While it’s only the second week of February, spring will be here before we know it. With that comes blooming flowers, green grass, and the sweet smell of rain. Sadly, however, not everything about the spring season is enjoyable. Because with the new and growing life and warmer temperatures also come allergies. According to the AAFA, over 50 million people suffer some allergie each year, and allergies is the sixth leading cause of chronic illness in America.
Beyond seasonal allergie, of course, there are several other types of allergies. Including those related to food, medicine, animals, and the like. In this blog, we’ll discuss the nature of allergie with tips on how to avoid and treat them.
What are Allergies?
Allergies are the immune system’s exaggerated response to different environmental substances that aren’t harmful to most people. This happens because your immune system is designed to fight dangerous pathogens by attacking and killing them. Typically, most people do not experience any sort of reaction when encountering an allergen for the first time, however, subsequent encounters may cause the immune system to recognize and attack said substance.
When fighting various allergens, your body releases antibodies known as immunoglobulin E (IgE) for self-defense purposes. In terms of symptoms, they vary from person to person and depend on both the type and source of the allergen(s). Below, you’ll discover the most common allergens found in the world today, according to the FDA.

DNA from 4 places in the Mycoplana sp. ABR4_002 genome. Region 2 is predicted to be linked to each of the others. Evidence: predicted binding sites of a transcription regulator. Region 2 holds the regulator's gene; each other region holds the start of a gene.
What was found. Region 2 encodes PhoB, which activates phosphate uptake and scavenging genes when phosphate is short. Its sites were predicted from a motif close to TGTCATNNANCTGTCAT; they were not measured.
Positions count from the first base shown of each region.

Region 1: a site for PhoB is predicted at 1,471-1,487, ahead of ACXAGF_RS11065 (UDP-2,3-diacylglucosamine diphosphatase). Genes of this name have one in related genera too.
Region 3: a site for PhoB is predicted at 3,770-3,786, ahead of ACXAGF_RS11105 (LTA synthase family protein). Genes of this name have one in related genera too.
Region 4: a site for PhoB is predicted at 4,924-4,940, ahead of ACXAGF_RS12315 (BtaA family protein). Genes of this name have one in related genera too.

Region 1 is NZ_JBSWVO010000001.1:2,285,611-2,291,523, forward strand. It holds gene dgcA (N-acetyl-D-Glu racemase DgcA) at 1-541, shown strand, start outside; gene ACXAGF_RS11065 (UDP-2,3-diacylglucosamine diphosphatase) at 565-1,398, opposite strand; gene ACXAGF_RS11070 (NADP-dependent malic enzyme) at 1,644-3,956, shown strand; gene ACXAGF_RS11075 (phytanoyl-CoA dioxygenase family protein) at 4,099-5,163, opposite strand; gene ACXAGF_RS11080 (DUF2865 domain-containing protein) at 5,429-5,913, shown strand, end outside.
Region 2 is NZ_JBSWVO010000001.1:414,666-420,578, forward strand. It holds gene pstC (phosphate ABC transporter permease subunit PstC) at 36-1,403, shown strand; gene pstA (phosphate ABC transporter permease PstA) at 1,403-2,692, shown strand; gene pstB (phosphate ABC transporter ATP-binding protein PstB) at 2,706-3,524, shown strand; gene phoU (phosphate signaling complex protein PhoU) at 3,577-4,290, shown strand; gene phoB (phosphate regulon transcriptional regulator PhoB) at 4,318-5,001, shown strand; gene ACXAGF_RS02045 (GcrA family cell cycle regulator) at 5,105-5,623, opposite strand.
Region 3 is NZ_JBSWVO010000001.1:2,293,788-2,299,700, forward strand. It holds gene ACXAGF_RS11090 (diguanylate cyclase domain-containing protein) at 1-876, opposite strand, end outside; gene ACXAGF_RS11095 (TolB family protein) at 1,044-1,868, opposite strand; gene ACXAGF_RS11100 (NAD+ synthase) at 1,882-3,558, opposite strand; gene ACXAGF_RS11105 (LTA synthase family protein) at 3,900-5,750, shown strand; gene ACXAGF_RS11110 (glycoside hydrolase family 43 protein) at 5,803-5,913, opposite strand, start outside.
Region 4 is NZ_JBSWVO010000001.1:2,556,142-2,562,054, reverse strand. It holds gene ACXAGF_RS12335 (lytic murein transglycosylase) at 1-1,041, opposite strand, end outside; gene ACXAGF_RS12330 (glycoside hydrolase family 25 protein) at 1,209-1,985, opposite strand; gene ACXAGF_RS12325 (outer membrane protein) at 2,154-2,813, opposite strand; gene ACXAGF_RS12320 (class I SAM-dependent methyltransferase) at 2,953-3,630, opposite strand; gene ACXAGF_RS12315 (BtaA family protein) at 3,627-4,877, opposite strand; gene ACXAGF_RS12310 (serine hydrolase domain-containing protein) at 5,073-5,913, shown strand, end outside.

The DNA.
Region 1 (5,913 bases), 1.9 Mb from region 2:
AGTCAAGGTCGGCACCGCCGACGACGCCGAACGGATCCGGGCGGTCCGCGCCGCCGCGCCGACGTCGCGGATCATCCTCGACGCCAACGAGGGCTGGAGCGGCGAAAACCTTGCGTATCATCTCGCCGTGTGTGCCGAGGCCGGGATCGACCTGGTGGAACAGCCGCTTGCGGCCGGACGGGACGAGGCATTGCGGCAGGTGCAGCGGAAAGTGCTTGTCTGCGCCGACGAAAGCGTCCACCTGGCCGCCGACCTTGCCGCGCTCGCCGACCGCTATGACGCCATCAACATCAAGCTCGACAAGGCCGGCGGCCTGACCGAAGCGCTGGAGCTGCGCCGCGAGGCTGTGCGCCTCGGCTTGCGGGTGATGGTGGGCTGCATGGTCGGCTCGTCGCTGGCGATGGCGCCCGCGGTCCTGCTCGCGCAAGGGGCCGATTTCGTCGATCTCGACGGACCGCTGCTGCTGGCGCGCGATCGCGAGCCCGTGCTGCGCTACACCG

Common Food Allergens
- Tree nuts
Common Environmental Allergens
- Pet dander (cat, dog, horse, etc.)
Exploring Different Types of Allergies
As mentioned prior, there are several types of allergies out there, each with its own symptoms and reactions. Read below to learn more.
Food allergie are responsible for a tingling feeling in the nose, throat, and mouth. This feeling may also be accompanied by a runny nose, nasal congestion, conjunctivitis (redness and swelling of the eyes), and skin inflammation.
Seasonal allergie present symptoms that are very similar to those of a cold. These include nasal congestion, runny nose, and watery eyes, as well as a dry, itchy cough.
Sometimes, allergie can take an ugly turn, even becoming life-threatening. Severe allergic reactions come with more serious symptoms, such as lightheadedness, mental confusion, difficulty breathing, and loss of consciousness. Complications of Allergies